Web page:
First Electrically Lighted City
Wabash-The First Electrically Lighted City in the World
If we read history aright that was the biggest time Wabash ever had, even bigger that the celebration over the first canal boat, or the convention when Fred Landis beat Steele, Good and Cowgill for Congress. Special trains came from all directions, and crowds of people lined the streets. An Indianapolis newspaper man detailed to the job covered the story. Here is what he said: "At eight o'clock the ringing of the court house bell announced the exhibition was about to begin. Standing on the street we hurriedly looked around to measure the darkness as best we could. The city, to say the least, presented a gloomy and uninviting appearance, showing abundant room for more light. Suddenly from the towering dome of the courthouse came a glow of light, which, under ordinary circumstances, would have caused a shout of rejoicing from the thousands who had been crowding and jostling each other in the deep darkness of the evening. No shout, however, or token of joy disturbed the deep silence which suddenly settled upon the vast crowd that had gathered from far and near to witness the consummation of a singular enterprise in which Wabash was the first city in all this wide world to move. The people, almost with bated breath, stood overwhelmed with awe, as if in the presence of the supernatural. The strange weird light, exceeded in power only by the sun, yet mild as moonlight, rendered the courthouse square as light as midday....at a distance of one square we could very distinctly read nonpareil print. At a distance of two squares we could read brevier. At four squares ordinary display advertising. When we left Wabash we remained on the platform of the train to note the power of the light. At a distance of three to four miles we could easily distinguish the figures on the face of a watch."
And while all this was going on, the county commissioner from Lagro township was said to be going about asking if it would not be pretty expensive to hire a man to go to the top of the court house every morning to blow out the lights, and again in the evening to light them.
The April 1, 1880 edition of the Plain Dealer proudly proclaimed on its front page: "Yesterday morning the City of Wabash woke up and found itself famous. It is today the best advertised town in the United States. From Maine to California telegrams of the Associated Press flashed that the problem of lighting the streets of an entire city solely by electricity was solved." Four Brush arc lights were mounted 200 feet high attached to the Courthouse dome.
To recount..."From the towering dome of the Courthouse at 8 p.m. on March 31, 1880, burst a flood of lights that made world history. Over 10,000 people witnessed the event. For a mile around, houses and yards were distinctly visible, while far away the Wabash River glowed like a band of molten silver."....
During the winter of 1879-1880, the Common Council of Wabash, along with quite a number of its citizens, became actively interested in procuring better lighting facilities for their town which, up to then, was lighted by gas street lamps. Mr. Charles F. Brush, Cleveland, Ohio, had been experimenting with a new electric arc light, known as the "Brush Light", with the hope of staging a public test in some city in order to prove its usefulness in street illumination. The City Council entered into an agreement with Mr. Brush to make a test of his light in Wabash.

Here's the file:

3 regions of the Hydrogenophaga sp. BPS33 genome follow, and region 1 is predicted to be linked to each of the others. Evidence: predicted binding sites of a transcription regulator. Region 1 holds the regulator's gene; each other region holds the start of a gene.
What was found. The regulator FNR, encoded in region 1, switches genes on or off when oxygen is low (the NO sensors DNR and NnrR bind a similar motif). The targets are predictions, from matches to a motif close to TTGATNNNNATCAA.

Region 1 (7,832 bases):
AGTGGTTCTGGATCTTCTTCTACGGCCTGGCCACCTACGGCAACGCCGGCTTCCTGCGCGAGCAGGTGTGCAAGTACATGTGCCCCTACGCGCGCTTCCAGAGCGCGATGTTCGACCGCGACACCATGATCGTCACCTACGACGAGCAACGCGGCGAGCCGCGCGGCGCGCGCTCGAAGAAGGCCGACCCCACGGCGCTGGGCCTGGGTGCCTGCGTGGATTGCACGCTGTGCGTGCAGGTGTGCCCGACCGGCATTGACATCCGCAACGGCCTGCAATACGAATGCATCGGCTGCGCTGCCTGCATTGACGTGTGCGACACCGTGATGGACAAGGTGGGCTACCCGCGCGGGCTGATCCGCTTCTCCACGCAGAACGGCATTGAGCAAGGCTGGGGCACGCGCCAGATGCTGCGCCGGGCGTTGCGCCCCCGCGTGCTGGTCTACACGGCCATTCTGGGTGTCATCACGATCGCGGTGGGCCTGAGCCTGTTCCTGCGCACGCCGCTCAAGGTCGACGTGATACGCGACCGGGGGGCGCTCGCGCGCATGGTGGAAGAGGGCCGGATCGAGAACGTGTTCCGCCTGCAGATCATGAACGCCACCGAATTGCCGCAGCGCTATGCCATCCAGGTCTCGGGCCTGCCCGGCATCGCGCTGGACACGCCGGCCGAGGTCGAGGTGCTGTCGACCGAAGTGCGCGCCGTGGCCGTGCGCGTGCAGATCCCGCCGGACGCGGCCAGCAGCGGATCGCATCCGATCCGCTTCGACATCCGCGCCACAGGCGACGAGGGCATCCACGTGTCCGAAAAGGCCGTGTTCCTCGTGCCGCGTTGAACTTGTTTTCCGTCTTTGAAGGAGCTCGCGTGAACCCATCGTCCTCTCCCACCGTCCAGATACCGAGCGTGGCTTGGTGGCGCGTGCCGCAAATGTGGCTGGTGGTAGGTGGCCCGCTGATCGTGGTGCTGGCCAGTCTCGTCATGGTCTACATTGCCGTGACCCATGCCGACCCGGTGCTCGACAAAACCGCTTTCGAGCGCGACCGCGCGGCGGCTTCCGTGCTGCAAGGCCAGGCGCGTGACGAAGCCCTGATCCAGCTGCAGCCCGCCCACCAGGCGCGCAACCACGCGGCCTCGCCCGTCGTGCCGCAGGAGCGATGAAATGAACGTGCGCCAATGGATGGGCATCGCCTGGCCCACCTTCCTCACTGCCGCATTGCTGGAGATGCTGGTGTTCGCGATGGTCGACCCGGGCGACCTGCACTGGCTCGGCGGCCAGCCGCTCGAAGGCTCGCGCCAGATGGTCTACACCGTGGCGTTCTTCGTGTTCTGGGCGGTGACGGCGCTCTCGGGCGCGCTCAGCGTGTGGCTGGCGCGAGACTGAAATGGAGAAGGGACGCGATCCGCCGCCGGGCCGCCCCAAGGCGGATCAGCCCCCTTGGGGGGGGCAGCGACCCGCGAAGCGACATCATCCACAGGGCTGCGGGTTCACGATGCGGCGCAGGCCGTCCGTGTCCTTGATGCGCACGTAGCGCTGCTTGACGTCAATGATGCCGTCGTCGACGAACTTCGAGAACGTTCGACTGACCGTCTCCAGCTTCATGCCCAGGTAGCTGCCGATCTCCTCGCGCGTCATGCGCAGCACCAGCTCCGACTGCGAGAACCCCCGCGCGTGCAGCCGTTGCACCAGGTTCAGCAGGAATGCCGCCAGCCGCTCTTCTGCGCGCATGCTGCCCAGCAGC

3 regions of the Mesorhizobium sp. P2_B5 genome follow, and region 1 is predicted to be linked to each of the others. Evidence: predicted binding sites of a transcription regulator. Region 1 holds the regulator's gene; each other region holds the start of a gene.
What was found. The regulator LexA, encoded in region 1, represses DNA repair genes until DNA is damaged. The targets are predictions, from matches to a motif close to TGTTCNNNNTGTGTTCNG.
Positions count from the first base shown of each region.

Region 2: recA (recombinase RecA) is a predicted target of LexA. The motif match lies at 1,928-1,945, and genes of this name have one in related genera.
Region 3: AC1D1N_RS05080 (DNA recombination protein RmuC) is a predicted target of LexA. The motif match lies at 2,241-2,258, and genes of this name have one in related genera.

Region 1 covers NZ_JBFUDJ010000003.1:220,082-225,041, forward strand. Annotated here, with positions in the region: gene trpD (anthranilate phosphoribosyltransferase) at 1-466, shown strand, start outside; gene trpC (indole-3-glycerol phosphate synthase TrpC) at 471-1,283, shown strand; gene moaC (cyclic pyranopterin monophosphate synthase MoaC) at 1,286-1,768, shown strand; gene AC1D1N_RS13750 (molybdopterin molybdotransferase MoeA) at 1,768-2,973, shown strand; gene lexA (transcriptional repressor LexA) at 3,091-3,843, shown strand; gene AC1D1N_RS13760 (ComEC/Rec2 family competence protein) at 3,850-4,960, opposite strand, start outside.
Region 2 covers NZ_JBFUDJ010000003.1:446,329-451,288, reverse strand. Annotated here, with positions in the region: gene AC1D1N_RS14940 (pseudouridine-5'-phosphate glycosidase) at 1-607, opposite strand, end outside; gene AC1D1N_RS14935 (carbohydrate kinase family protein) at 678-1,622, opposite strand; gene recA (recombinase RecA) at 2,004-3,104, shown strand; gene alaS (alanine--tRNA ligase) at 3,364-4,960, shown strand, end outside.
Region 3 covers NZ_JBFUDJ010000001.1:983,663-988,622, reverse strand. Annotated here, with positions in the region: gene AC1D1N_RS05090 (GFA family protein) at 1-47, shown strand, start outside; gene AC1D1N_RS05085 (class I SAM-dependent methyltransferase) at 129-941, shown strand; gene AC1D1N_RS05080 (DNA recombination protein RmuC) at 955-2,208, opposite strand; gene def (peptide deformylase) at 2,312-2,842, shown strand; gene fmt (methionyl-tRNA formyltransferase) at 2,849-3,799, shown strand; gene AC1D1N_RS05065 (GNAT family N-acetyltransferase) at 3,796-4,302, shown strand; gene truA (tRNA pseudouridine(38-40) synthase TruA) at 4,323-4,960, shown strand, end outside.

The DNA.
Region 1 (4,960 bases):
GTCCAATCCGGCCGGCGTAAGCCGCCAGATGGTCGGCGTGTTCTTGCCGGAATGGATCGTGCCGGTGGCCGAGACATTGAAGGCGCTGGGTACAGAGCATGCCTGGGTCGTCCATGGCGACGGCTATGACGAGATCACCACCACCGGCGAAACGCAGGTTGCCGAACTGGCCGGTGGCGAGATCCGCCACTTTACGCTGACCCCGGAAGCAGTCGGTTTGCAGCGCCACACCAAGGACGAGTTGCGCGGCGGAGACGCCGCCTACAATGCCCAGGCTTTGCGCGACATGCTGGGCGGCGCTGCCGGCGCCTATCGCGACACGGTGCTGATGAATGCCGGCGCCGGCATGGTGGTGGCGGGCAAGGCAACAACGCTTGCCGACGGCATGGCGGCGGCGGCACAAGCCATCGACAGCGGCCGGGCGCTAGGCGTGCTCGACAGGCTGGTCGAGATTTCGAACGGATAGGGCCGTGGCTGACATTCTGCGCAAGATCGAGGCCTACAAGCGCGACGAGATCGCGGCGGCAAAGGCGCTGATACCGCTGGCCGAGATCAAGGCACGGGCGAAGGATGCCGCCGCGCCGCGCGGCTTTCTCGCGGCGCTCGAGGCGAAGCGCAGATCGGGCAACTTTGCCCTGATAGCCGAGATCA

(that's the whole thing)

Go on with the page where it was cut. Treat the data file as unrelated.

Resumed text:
On February 2, 1880, an order was passed by the Common Council to the effect that $100 was being appropriated to the "Brush Electric Light Company" of Cleveland, Ohio, to make a test of their light in the City of Wabash. "Said light to be placed at their expense on the dome of the Courthouse in Wabash with the view of contracting with the said city for lighting the same with electricity."
On February 16, 1880, the following proposition was made on the part of the city to the Telegraph Supply Company, manufacturers of Cleveland, Ohio, that it would agree to purchase the lighting plant from the company for the sum of $1,800, payment to be made within thirty days from the time of acceptance, under the guarantees and conditions "herinafter named". The record goes on to say "the city is to pay said Telegraph Supply Company $100 to reimburse them for their labor and expense of erecting said light in said city" if the plant was not accepted.
A date for the test was set for Wednesday, eight o'clock in the evening of March 31, 1880. In installing for the test, four 3,000 candle-power lamps of the general design then in use were suspended from the flag staff of the Courthouse and the whole covered by a galvanized iron shield. Two ordinary sized telegraph wires led down over the roof of the newly completed Courthouse building, on its west side, into the basement below, where the Brush Dynamo Machine was stationed to generate current for the four lamps. This generator occupied a space approximately two by four feet and was practically an indestructible piece of machinery.
For the test the dynamo was driven by an old 6-8 horse power threshing machine steam engine mounted on wheels located very close to the west wall of the building on the lawn. The power from this small engine made it possible to light the lamps located at any distance under 4,000 feet from the generator.
Heralded throughout the Midwest in particular, spectators gathered form many points to view the test. Reporters, representing many newspapers of which could prove revolutionary when it came to a practical means of lighting the streets of an entire town. Officials from Wabash and other cities of Indiana, Ohio and Illinois and people from neighboring counties were assembled, numbering several thousand strong, to experience the phenomena, should the test be successful.